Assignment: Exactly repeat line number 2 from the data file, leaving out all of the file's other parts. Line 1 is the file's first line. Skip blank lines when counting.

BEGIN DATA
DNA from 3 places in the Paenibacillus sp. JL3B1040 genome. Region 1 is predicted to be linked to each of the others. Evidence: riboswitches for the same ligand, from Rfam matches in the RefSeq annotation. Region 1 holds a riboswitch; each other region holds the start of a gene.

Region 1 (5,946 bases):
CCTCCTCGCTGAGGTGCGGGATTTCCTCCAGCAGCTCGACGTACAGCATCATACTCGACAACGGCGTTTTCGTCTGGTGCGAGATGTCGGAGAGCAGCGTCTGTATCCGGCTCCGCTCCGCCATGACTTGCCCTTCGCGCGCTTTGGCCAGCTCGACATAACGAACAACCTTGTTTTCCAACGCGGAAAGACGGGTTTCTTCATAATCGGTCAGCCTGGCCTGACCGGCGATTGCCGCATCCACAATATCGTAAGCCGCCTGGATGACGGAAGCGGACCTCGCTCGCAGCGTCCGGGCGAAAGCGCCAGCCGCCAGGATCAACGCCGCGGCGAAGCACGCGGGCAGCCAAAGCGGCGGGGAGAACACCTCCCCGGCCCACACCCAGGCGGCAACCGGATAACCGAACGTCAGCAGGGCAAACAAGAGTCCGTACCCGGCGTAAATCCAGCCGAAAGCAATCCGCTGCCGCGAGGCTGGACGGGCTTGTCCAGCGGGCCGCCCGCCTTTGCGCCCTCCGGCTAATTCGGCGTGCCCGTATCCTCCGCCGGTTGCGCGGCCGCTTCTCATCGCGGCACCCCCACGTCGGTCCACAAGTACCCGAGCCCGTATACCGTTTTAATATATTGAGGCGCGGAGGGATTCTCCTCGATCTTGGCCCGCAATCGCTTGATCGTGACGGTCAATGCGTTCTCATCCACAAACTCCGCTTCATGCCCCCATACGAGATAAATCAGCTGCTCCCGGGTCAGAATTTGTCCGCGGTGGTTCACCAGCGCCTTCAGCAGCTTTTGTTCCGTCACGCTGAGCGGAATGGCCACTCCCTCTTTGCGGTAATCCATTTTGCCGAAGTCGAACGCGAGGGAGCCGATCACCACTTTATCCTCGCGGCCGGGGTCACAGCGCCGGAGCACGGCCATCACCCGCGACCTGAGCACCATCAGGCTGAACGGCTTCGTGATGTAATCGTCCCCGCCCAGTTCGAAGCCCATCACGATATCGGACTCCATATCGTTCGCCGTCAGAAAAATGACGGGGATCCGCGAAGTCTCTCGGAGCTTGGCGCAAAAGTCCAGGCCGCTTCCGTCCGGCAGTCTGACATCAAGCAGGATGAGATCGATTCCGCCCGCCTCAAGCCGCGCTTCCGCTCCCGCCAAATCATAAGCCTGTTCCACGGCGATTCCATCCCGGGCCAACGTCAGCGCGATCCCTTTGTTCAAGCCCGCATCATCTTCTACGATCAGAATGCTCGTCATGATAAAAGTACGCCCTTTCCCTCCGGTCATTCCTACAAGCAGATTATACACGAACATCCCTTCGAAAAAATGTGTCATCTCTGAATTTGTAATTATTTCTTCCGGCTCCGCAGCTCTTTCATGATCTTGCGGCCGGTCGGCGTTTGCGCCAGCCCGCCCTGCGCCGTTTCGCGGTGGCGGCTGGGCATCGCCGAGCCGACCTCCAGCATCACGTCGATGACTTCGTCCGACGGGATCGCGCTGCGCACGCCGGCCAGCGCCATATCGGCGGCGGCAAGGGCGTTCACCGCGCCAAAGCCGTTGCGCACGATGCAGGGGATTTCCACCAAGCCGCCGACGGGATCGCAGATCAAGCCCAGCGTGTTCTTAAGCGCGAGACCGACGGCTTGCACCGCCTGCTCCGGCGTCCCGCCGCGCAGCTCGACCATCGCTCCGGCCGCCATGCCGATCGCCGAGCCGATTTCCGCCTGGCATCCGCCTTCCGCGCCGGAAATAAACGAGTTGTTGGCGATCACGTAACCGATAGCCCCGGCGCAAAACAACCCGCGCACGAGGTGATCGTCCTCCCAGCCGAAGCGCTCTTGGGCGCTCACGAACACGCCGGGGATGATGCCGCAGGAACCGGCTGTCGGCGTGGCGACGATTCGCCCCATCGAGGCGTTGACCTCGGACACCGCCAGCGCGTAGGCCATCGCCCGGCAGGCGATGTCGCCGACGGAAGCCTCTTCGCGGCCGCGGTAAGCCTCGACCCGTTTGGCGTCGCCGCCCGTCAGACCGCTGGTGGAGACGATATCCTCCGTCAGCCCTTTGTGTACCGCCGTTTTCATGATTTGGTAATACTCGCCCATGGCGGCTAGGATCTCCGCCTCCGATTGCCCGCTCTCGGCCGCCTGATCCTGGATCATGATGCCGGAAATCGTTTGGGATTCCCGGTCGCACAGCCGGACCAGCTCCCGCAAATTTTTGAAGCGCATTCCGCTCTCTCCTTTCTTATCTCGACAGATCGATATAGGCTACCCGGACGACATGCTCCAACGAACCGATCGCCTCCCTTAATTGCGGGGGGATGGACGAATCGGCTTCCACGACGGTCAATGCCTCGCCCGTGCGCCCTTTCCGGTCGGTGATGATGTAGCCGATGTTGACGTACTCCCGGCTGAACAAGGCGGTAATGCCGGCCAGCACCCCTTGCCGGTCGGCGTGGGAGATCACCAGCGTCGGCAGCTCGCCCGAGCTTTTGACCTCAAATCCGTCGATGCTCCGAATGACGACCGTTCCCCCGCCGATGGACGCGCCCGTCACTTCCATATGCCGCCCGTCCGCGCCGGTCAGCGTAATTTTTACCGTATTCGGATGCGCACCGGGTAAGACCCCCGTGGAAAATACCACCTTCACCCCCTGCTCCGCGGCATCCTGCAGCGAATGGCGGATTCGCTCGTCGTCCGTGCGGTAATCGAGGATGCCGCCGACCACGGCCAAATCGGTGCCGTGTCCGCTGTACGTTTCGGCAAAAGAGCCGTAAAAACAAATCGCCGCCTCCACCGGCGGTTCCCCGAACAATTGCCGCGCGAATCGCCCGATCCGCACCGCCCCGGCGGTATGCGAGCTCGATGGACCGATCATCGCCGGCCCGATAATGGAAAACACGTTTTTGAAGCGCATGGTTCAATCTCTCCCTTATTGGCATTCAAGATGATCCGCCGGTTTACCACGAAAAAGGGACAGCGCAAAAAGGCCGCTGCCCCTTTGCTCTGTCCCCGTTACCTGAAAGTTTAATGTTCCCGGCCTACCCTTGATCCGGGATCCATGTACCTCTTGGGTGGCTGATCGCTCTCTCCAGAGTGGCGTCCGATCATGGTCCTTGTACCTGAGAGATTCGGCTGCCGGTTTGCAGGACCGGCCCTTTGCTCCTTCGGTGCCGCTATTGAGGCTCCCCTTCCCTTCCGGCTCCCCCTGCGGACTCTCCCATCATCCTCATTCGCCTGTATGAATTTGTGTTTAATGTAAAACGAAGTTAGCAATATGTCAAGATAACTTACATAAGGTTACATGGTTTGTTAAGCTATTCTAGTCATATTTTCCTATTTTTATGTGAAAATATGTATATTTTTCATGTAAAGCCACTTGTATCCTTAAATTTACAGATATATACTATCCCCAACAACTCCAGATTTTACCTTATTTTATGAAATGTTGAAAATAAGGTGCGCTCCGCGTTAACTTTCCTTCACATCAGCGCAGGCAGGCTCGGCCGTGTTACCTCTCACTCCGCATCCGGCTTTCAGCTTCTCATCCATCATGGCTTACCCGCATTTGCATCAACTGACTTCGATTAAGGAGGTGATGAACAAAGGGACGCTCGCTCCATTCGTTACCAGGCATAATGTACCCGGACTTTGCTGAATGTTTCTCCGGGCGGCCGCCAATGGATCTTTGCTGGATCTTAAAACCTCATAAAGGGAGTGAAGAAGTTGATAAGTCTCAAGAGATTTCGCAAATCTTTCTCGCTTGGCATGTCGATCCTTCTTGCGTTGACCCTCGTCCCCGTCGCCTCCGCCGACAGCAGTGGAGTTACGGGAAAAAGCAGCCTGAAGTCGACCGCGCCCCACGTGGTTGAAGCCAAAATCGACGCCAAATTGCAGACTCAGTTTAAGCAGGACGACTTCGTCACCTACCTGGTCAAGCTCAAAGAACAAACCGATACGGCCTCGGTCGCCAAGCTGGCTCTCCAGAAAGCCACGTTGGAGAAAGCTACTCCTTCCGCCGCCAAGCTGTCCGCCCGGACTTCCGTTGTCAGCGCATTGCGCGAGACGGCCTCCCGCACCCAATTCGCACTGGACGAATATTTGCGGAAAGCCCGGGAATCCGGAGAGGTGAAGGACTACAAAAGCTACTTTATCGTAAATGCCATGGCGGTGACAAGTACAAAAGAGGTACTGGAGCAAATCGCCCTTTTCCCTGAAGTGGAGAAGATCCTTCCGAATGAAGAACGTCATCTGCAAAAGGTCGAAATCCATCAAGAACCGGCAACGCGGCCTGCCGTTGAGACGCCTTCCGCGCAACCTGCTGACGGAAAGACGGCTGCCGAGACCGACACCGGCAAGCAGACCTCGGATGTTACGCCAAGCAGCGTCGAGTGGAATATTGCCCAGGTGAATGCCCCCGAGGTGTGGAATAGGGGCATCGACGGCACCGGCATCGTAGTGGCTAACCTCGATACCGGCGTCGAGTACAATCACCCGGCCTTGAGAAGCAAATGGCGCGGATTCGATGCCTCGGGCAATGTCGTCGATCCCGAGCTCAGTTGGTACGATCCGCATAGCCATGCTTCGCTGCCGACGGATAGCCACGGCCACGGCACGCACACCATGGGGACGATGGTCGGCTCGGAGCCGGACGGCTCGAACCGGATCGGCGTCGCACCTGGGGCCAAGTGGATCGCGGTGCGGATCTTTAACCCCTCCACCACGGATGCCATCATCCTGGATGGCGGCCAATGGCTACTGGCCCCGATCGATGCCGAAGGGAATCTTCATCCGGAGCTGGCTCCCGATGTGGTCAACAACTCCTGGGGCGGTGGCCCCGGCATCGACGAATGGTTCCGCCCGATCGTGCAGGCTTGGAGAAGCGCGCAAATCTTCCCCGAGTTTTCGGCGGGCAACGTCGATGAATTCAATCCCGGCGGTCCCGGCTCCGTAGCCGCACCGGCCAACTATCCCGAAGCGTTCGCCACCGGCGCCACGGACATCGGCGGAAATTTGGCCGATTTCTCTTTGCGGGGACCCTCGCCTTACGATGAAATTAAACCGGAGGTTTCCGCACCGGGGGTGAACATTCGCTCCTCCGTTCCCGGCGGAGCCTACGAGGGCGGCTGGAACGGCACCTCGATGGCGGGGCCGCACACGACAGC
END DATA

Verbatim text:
Region 1 (5,946 bases):